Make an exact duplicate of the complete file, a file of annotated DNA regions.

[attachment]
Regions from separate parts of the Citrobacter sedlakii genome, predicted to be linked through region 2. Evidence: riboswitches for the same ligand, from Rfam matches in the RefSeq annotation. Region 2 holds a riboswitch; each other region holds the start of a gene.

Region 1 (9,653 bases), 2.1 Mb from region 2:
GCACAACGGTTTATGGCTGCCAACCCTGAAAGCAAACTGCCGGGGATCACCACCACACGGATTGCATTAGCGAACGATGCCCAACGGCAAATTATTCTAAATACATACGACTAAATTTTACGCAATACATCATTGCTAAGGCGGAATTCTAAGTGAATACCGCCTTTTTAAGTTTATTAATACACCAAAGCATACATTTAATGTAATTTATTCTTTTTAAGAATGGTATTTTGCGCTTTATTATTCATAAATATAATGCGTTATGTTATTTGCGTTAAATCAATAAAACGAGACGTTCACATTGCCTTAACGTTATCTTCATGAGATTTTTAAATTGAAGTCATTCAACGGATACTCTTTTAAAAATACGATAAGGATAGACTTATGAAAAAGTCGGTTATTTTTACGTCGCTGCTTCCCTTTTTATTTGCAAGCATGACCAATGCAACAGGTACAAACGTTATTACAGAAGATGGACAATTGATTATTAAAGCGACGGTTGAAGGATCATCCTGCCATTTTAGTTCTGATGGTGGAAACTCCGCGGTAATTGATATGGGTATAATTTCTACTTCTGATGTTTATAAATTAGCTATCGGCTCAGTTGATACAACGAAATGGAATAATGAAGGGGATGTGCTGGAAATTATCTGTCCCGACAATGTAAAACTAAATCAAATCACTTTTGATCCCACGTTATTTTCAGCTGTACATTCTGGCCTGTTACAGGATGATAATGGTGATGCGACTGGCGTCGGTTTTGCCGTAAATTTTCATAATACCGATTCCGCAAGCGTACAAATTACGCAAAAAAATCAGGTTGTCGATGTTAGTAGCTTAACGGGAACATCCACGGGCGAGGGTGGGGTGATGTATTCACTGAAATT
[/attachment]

Regions from separate parts of the Citrobacter sedlakii genome, predicted to be linked through region 2. Evidence: riboswitches for the same ligand, from Rfam matches in the RefSeq annotation. Region 2 holds a riboswitch; each other region holds the start of a gene.

Region 1 (9,653 bases), 2.1 Mb from region 2:
GCACAACGGTTTATGGCTGCCAACCCTGAAAGCAAACTGCCGGGGATCACCACCACACGGATTGCATTAGCGAACGATGCCCAACGGCAAATTATTCTAAATACATACGACTAAATTTTACGCAATACATCATTGCTAAGGCGGAATTCTAAGTGAATACCGCCTTTTTAAGTTTATTAATACACCAAAGCATACATTTAATGTAATTTATTCTTTTTAAGAATGGTATTTTGCGCTTTATTATTCATAAATATAATGCGTTATGTTATTTGCGTTAAATCAATAAAACGAGACGTTCACATTGCCTTAACGTTATCTTCATGAGATTTTTAAATTGAAGTCATTCAACGGATACTCTTTTAAAAATACGATAAGGATAGACTTATGAAAAAGTCGGTTATTTTTACGTCGCTGCTTCCCTTTTTATTTGCAAGCATGACCAATGCAACAGGTACAAACGTTATTACAGAAGATGGACAATTGATTATTAAAGCGACGGTTGAAGGATCATCCTGCCATTTTAGTTCTGATGGTGGAAACTCCGCGGTAATTGATATGGGTATAATTTCTACTTCTGATGTTTATAAATTAGCTATCGGCTCAGTTGATACAACGAAATGGAATAATGAAGGGGATGTGCTGGAAATTATCTGTCCCGACAATGTAAAACTAAATCAAATCACTTTTGATCCCACGTTATTTTCAGCTGTACATTCTGGCCTGTTACAGGATGATAATGGTGATGCGACTGGCGTCGGTTTTGCCGTAAATTTTCATAATACCGATTCCGCAAGCGTACAAATTACGCAAAAAAATCAGGTTGTCGATGTTAGTAGCTTAACGGGAACATCCACGGGCGAGGGTGGGGTGATGTATTCACTGAAATT